Police brutality in Kenya is not new and with the COVID- 19 pandemic the police remains to be accused of using excessive force and violence in the name of imposing the lockdown.
On March 25, President Kenyatta announced a government plan for a nationwide dusk-to-dawn curfew starting March 27. Police appear to have enforced it chaotically and violently from the start. In downtown Nairobi, police arrested people on streets, whipping, kicking, and herding them together, increasing the risks of spreading the virus. In the Embakasi area of eastern Nairobi, police officers forced a group of people walking home from work to kneel, then whipped and kicked them, witnesses told Human Rights Watch.
In Mombasa, on March 27, more than two hours before curfew took effect, police teargassed crowds lining up to board a ferry back home from work, beating them with batons and gun butts, kicking, slapping, and forcing them to huddle together or lie on top of each other. Video clips on local television stations and social media showed that the police were not wearing masks and other protective gear, which authorities were encouraging everyone to wear and have since made mandatory.
Despite these killings being well documented by both state and non-state institutions, the policemen responsible for these acts have rarely been held to account including by the police oversight authority. One or two cases that elicit public interest and outrage are investigated for a while with no prosecutions and justice for the victims.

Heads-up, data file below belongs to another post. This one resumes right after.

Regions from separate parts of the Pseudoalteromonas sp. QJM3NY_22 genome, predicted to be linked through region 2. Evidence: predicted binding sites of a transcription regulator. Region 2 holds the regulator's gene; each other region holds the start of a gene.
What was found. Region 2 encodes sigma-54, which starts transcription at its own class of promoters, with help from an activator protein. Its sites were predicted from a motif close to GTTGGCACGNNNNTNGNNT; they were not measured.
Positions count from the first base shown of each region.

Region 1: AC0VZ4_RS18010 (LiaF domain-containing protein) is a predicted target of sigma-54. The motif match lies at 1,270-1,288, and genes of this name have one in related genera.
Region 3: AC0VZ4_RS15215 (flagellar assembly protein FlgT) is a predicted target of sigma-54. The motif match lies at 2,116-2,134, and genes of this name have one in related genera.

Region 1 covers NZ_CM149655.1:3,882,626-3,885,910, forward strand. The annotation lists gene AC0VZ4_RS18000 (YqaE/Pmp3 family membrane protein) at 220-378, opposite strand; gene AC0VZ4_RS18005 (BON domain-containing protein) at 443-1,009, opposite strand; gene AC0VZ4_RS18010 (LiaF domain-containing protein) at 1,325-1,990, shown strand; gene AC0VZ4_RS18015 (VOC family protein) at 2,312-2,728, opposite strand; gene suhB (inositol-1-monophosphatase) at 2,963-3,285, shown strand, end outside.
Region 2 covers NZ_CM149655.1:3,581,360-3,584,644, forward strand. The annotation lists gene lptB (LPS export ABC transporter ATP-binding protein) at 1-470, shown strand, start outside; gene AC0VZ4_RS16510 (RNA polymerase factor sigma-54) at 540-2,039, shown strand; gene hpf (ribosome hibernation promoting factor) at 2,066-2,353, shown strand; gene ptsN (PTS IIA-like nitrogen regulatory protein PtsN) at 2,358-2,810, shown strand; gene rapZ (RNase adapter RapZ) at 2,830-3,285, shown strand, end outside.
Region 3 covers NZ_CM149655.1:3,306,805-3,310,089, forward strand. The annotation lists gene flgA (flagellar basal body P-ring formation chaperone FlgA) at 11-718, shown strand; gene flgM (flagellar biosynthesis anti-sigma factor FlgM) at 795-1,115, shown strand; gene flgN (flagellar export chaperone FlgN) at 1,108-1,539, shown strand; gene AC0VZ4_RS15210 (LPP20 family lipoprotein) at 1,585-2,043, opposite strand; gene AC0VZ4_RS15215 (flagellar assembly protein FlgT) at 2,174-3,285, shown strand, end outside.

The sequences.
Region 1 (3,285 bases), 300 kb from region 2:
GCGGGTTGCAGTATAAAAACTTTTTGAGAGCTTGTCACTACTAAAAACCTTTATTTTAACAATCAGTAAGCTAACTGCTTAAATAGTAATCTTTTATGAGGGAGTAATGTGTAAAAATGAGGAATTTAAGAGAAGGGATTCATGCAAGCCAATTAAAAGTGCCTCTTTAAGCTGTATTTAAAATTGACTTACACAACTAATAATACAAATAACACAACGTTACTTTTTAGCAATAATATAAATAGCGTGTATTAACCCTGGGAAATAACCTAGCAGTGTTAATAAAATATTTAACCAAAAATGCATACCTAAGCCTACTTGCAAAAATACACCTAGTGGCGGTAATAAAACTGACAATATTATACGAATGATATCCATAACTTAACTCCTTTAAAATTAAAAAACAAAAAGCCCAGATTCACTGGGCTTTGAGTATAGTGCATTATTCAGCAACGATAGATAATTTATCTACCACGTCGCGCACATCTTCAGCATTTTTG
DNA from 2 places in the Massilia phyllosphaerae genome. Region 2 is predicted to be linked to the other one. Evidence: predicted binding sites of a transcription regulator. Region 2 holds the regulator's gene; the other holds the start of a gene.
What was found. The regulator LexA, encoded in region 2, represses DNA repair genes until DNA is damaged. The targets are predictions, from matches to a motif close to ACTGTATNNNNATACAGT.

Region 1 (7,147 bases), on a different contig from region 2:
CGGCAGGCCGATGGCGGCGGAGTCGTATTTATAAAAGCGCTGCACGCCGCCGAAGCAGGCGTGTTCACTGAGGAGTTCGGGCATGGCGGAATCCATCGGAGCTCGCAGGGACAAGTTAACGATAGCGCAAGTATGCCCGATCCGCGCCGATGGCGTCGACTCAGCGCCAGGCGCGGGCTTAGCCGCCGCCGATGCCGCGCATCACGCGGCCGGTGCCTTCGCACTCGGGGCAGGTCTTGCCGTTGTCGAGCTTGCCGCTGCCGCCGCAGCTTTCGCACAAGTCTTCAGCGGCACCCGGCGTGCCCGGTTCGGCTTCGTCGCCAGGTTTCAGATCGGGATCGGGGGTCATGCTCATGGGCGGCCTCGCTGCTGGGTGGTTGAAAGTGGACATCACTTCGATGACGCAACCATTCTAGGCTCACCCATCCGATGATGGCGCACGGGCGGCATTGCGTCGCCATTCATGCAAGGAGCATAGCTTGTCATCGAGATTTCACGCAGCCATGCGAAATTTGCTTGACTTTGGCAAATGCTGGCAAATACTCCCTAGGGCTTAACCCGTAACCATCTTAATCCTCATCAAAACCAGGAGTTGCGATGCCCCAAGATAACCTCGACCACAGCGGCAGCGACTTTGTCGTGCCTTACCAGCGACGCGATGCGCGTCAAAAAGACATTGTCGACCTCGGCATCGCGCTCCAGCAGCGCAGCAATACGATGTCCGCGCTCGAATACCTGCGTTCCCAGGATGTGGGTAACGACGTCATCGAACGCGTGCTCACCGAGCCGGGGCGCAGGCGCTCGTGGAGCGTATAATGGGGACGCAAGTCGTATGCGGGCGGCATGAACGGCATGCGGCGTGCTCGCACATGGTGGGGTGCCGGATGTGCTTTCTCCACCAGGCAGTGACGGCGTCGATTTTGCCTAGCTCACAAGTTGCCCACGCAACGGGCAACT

The police authorities and the oversight body have a responsibility to ensure that all current and past killings are thoroughly investigated and that all those implicated are held to account in line with Kenyan law
On March 30, President Uhuru came out to apologize over the use of force by policemen following criticism from various groups over abuses in Mombasa but did not instruct the police to end the abuses.
On 8th June Kenyans held peaceful protests to condemn police brutality and an increase in extrajudicial killing since a dusk-till-dawn curfew was enforced in March to mitigate the spread of Covid-19.
Below is a highlight of curfew killings/brutality by police stories that have hit media stations
1. Yassin Hussein Moyo